Federal money is known to be available for disposal plant purposes. Williamsport authorities will look into the question of how much is available.
The proposed increase in the town limits would be to the south, along the Downsville-Boonsboro Road, and to the east along the Hagerstown Road. This would tie in with the sewage disposal plant, since many properties would fall within the town's limits for the first time, under this expansion.
Last night's meeting also produced the announcement that Dr. G. V. Broadwater has canceled his lease for offices in Williamsport's Town Building. The vacated offices will be available for use by a professional man, and efforts will be made to secure a new physician for the community.
From the week of July 12, 1983From the week of July 12, 1983
An 11-year veteran of the Long Meadow Volunteer Fire Department, partially buried in a 10-foot-deep ditch for more than two hours, "rescued himself" yesterday with the help of Hagerstown Community Rescue.
Karl Pile, 51, of 2415 Marsh Pike, escaped with only cuts and bruises to his left foot after two-thirds of his body was buried in the ground. Pile was released from Washington County Hospital after X-ray examinations proved negative.
Pile, owner of Karl Pile Septic Tank Service, was attempting to repair a septic tank in the back yard of a house at 1820 Gilbert Ave. about 3:30 p.m. and had stepped into the hole to inspect the tank when one side of the ditch collapsed, officials said.
The dirtfall trapped Pile's left foot against the septic tank and pinned his lower body between the fallen dirt and the other wall of the ditch, officials said.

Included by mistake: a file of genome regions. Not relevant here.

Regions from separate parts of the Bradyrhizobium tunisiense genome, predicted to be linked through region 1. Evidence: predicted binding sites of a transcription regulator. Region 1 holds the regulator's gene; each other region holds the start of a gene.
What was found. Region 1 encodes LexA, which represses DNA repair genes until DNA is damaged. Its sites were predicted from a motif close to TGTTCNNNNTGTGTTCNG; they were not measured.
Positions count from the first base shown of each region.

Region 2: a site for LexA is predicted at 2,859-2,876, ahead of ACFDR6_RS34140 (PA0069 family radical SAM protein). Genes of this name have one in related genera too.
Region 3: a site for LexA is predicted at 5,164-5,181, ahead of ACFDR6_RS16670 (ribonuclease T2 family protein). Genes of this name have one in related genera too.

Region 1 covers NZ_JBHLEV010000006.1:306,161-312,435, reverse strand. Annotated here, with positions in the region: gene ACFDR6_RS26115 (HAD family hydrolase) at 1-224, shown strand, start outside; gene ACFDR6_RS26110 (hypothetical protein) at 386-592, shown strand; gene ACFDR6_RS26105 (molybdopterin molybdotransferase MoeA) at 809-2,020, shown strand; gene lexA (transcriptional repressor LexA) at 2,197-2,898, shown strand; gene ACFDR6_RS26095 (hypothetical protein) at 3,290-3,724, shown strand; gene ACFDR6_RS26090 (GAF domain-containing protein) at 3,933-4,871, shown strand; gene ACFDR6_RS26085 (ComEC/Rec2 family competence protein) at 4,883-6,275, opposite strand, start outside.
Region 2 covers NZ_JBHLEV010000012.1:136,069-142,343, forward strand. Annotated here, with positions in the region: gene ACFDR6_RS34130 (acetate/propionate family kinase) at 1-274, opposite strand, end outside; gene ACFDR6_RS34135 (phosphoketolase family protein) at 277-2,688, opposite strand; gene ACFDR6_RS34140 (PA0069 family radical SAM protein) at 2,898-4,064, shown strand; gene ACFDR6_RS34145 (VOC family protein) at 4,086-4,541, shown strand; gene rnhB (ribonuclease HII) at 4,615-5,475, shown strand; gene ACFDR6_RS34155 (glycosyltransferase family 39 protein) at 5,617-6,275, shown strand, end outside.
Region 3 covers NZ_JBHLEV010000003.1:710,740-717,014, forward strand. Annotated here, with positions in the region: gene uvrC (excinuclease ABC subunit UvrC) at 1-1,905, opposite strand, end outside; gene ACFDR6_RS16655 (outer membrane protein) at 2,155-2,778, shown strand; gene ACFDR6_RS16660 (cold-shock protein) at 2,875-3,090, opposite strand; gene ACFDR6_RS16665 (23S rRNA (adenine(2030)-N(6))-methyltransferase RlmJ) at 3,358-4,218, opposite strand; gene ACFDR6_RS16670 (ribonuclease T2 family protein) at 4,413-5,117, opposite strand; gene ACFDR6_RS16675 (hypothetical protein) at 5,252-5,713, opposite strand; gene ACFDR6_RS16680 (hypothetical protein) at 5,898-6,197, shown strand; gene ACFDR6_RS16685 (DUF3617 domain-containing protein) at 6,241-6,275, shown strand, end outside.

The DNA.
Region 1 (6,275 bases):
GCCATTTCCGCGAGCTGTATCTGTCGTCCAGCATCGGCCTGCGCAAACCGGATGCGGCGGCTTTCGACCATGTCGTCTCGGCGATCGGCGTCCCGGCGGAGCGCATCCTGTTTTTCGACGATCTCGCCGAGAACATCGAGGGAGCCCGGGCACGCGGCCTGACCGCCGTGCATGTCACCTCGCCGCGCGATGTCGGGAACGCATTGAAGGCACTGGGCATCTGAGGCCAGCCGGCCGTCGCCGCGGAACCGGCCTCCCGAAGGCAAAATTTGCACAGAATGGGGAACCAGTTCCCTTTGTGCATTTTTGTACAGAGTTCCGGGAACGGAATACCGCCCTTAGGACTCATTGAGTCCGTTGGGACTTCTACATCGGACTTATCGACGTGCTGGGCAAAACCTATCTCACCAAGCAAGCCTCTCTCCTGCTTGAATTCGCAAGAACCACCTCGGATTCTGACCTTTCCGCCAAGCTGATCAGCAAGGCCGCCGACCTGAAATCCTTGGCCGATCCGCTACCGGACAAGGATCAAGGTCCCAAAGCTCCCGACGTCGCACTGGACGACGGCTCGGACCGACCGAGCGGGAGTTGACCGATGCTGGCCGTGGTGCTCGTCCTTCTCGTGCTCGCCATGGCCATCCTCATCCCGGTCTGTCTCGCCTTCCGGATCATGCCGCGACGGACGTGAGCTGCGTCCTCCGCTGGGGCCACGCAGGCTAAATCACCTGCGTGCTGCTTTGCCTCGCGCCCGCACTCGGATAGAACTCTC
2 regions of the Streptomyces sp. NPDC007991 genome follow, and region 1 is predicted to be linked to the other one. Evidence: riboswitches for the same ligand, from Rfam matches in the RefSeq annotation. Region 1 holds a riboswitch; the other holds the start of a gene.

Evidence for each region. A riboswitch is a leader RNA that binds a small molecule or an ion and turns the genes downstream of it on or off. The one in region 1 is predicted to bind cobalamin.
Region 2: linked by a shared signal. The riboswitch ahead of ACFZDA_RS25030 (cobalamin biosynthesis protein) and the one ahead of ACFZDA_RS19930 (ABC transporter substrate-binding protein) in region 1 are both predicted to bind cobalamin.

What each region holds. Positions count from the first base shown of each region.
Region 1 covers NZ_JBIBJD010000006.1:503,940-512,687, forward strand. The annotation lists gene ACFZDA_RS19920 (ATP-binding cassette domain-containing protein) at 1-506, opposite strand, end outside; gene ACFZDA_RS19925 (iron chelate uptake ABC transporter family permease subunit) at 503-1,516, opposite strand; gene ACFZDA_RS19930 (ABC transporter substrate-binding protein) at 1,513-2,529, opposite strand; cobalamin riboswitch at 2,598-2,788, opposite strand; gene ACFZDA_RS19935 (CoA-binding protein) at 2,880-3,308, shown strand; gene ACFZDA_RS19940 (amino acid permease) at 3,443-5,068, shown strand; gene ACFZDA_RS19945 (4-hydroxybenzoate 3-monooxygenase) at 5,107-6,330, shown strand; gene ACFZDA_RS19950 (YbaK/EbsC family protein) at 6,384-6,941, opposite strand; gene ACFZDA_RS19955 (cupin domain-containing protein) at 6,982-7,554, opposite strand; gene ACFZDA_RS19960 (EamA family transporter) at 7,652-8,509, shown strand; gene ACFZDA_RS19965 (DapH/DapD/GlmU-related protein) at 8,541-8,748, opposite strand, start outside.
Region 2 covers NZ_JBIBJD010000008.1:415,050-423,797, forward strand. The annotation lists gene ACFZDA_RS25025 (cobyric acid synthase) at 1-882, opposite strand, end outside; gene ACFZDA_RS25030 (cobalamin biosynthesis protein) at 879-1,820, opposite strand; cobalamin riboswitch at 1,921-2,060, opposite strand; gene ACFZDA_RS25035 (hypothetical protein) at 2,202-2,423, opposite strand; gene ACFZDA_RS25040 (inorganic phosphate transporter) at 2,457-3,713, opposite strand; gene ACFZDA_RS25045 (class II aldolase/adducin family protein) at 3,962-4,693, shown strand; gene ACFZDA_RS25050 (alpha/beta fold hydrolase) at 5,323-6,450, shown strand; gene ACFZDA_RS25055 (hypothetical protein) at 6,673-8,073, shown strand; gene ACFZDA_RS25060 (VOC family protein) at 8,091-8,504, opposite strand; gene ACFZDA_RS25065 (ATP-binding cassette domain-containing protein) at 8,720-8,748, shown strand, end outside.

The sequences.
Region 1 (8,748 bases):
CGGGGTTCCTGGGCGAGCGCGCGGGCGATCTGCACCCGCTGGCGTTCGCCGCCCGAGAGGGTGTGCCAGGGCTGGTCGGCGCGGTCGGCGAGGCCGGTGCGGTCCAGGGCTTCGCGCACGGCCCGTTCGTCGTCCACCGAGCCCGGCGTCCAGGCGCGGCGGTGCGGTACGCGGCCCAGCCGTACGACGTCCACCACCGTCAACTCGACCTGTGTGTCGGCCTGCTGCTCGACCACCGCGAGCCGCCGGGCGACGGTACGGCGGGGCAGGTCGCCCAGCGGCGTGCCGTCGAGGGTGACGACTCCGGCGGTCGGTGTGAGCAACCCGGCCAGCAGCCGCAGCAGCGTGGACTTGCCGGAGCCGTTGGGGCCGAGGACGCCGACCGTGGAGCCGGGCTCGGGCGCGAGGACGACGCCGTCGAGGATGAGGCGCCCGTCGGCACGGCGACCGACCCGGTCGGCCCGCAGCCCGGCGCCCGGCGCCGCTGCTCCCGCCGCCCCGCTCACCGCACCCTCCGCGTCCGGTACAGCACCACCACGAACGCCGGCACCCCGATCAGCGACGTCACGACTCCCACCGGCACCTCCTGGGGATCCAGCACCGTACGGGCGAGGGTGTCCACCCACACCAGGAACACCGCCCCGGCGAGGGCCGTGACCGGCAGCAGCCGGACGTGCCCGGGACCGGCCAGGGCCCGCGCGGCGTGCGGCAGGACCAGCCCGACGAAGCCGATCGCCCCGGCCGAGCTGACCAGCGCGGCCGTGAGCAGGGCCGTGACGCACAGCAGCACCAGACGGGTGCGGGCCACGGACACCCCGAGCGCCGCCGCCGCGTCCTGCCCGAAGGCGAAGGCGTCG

A dozen rescue workers responding to the scene found Pile up to his chest in dirt and unable to free his foot. Concerned that the ditch might continue to collapse, they used plywood panels to bolster the sides of the hole, fastening them in place with hydraulic pumps.
A belt was fastened around Pile's waist and a robe was draped under his arms and through the belt.
An oxygen mask was dropped down and strapped loosely around Pile's head.
Using small shovels, rescuers worked for more than an hour to clear away much of the dirt enclosing Pile's waist and thighs. But Pile's left foot remained trapped.
So workers dropped Pile a six-foot iron spike and he began digging his foot free.
"He knows where his leg is and he's capable of digging himself out," said Don Bolyard, a rescue worker, as the spike was handed to Pile. "He can dig himself out, rather than us jamming his leg."
"Talk to me, Karl," a rescue worker asked as Pile began digging. "Are you alright?"
"I think I'm gonna lose my shoe," he replied.
Stopping occasionally to draw air from the oxygen mask and complaining of numbness in his leg, Pile continued to chop away at the hard-packed clay. Workers on the ground used a bucket to carry off dirt until Pile managed to work his foot free.
A ladder was inserted into the hole and Pile climbed out, exhausted but relatively unharmed.
He was placed on a stretcher and carried off to Washington County Hospital.
Officials said the 12-by-4-foot trench had been dug earlier yesterday with a backhoe, which piled the rock and dirt on one edge of the pit.
Rescue workers speculated that the weight of the dirt forced one side of the trench to collapse just as Pile entered to inspect the septic tank.
"That pile of dirt added stress to that side," said John Thomas, a Hagerstown Community Rescue worker. "The dirt just slid in on him, so he was pinned up against the septic tank."
"He basically rescued himself," Thomas said. "He's a very lucky man."